Yesterday was the 29th annual Beltane on the Beach at Popham Beach here in Maine. It is our yearly gathering of a few hundred pagans to celebrate Spring and dance around the maypoles on the beach. Each year that I’ve attended it is always striking just how much change has occurred – in the landscape, in the community and within myself.
Beach erosion is amazing to witness. The relentless movement of the tides, the unstoppable storms and the steady winds along the coast of Maine keep the sands shifting. The land itself losing ground each season to the ever encroaching sea. Our dance has moved up and down the beach from year to year as we seek dry sands to plant our Maypoles. Someday there will be no beach there to dance upon. The echoes of our passing will be drown beneath the cold salt water.
Each year I look forward to seeing the greater pagan tribe, to catching up with familiar faces and sharing our old stories. And yet each year, the faces grow less familiar as our community grows. There are more young people attending, finding their roots in paganism. Some of the pagan children are suddenly pagan men and women. And I wonder, “when did that happen”? Equally striking is the absence of some of our elders who can’t make the journey anymore. The new generation can’t feel their absence. And those of us with a longer history look around hoping to see someone who isn’t there.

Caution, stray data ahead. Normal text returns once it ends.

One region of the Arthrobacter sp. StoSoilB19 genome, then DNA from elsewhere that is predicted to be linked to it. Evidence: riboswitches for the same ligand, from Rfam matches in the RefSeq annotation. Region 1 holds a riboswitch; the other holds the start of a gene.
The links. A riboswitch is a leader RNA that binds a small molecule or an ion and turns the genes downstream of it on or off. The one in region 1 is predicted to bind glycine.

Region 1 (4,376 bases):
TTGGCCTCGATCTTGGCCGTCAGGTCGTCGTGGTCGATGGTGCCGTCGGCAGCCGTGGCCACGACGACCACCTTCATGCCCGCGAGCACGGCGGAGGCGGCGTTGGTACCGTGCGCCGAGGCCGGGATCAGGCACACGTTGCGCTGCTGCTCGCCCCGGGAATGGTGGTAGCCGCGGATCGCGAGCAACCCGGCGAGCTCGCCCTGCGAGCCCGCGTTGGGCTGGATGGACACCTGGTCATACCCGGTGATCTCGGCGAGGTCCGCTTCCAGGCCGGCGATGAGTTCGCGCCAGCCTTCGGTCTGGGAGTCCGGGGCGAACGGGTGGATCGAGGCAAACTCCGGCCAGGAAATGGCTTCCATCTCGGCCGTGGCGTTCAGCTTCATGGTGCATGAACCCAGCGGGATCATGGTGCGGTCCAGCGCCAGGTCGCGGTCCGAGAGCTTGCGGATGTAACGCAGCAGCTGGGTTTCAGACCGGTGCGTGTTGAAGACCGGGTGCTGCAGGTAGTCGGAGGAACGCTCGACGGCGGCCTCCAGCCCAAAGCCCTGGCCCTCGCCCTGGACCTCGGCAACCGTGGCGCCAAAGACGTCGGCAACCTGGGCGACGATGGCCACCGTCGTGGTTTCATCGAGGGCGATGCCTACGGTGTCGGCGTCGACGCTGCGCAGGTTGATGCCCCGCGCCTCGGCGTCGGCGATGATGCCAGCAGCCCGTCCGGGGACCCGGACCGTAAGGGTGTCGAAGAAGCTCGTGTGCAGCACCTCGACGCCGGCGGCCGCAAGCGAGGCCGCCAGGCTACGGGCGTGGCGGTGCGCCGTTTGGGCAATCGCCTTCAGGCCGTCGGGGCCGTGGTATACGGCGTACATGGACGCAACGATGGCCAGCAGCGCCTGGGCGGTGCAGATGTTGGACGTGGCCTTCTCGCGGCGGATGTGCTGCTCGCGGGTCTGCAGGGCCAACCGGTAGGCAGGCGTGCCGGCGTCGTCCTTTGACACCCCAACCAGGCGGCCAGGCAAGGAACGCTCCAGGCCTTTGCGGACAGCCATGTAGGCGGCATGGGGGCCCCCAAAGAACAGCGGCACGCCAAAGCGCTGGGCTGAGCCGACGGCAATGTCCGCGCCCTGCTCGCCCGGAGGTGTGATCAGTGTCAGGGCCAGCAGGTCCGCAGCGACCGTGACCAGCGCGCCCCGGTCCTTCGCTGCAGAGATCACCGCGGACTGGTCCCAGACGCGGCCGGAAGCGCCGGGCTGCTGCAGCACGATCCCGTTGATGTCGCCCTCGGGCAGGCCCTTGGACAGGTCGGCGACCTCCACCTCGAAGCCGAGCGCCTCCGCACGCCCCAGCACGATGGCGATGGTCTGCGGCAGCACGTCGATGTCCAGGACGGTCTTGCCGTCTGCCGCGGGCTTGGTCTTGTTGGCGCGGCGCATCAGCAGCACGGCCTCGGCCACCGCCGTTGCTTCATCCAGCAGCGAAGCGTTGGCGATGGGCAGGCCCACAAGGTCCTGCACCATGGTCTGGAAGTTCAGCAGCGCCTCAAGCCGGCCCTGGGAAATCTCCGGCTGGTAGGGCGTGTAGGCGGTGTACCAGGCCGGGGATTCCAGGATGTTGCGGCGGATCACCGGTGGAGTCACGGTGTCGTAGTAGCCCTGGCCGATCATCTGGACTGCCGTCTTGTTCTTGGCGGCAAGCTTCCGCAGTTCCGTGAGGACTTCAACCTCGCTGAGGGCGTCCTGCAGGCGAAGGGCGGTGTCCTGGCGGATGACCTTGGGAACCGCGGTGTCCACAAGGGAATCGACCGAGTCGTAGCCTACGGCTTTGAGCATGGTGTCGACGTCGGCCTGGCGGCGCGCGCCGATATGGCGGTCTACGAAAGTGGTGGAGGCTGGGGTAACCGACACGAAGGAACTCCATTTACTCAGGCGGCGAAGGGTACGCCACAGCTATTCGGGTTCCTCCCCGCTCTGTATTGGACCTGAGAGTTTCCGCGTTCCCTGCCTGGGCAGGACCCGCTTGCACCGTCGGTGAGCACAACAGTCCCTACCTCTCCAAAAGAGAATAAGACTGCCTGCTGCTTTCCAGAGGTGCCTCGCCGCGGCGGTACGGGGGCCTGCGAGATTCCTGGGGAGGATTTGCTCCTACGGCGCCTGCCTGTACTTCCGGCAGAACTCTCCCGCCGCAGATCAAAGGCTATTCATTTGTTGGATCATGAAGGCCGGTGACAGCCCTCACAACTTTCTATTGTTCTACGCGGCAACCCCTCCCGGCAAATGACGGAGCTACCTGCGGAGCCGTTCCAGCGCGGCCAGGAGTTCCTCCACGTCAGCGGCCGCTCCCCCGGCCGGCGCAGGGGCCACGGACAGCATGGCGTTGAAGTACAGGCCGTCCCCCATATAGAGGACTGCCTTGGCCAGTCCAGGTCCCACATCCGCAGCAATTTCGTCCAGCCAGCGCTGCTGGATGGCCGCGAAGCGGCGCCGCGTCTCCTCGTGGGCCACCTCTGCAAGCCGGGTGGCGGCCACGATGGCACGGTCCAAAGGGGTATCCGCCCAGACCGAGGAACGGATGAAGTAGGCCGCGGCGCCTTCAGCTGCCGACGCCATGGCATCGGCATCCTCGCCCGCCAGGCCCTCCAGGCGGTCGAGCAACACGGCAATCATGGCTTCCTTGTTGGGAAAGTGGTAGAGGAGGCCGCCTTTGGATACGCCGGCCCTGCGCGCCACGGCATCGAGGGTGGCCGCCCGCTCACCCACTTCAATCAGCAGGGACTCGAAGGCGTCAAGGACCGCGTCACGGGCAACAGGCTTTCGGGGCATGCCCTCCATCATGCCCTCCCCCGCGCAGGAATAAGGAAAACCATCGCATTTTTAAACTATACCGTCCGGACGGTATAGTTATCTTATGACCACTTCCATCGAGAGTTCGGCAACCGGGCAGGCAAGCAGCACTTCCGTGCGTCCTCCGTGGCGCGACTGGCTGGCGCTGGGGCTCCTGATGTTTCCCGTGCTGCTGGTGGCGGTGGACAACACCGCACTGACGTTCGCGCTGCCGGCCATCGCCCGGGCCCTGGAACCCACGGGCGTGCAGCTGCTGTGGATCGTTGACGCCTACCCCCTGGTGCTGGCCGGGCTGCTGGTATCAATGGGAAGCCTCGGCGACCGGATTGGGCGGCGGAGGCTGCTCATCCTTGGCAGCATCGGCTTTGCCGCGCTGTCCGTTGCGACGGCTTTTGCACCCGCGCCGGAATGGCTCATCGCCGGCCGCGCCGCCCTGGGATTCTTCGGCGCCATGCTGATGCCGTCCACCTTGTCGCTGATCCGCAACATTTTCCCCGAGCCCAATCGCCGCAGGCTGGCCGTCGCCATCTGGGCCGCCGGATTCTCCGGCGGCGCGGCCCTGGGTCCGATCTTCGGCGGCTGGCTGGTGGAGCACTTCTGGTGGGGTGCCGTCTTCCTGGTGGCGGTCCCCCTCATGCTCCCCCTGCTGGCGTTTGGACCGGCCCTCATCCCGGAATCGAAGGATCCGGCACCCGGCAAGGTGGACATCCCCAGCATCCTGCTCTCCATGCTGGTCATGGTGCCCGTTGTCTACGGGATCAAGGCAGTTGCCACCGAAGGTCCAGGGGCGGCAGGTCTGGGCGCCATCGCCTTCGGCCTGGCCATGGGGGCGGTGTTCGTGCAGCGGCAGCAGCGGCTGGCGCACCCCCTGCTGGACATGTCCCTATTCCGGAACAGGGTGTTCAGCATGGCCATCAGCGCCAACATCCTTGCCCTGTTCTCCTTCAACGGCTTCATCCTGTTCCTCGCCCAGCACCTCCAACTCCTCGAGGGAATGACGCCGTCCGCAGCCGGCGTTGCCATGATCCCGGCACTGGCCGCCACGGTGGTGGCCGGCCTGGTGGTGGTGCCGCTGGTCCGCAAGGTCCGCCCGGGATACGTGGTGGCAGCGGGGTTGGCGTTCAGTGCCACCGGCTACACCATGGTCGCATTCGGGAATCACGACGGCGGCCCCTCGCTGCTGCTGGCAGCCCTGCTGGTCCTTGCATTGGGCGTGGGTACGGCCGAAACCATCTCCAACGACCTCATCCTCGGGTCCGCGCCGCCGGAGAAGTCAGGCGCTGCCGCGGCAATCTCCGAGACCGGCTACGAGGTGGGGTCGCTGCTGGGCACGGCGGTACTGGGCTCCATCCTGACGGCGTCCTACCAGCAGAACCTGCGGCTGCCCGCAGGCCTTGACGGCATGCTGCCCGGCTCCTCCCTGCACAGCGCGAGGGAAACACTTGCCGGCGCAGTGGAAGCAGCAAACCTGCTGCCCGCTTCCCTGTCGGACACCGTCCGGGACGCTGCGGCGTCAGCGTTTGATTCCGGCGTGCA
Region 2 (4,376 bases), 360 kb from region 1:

And each year I find myself asking, “who am I in this place at this time”? Last year’s difficulties or victories have long since lost their hold on me. I look in the mirrors all around me, those of us who have been walking this path for a lifetime, and I see the wrinkles and grey hair. I am not alone. And while the dance has continued, I find my relationship to it has changed. I see my sense of the land has shifted as the sands have shifted. I find the song of my own soul has modulated, old harmonies falling off as new harmonies and discordance have come into the music that is my life.
Some day I will be one those who can no longer make the journey. All of us share this same commonality. As I said, the echoes of our passing will be drown out by the sound of crashing waves. And that is beautiful and fitting.
The Wheel turns and change is the only constant. Such is the nature of Nature. Such is the truth of relationship. We have nothing to hold to but the moment. And yet, we can find certainty within the change. We have our traditions. We have our gods and the inspiration they share with us as we commune. We have each other and the beauty we craft along the way. And that is no small thing.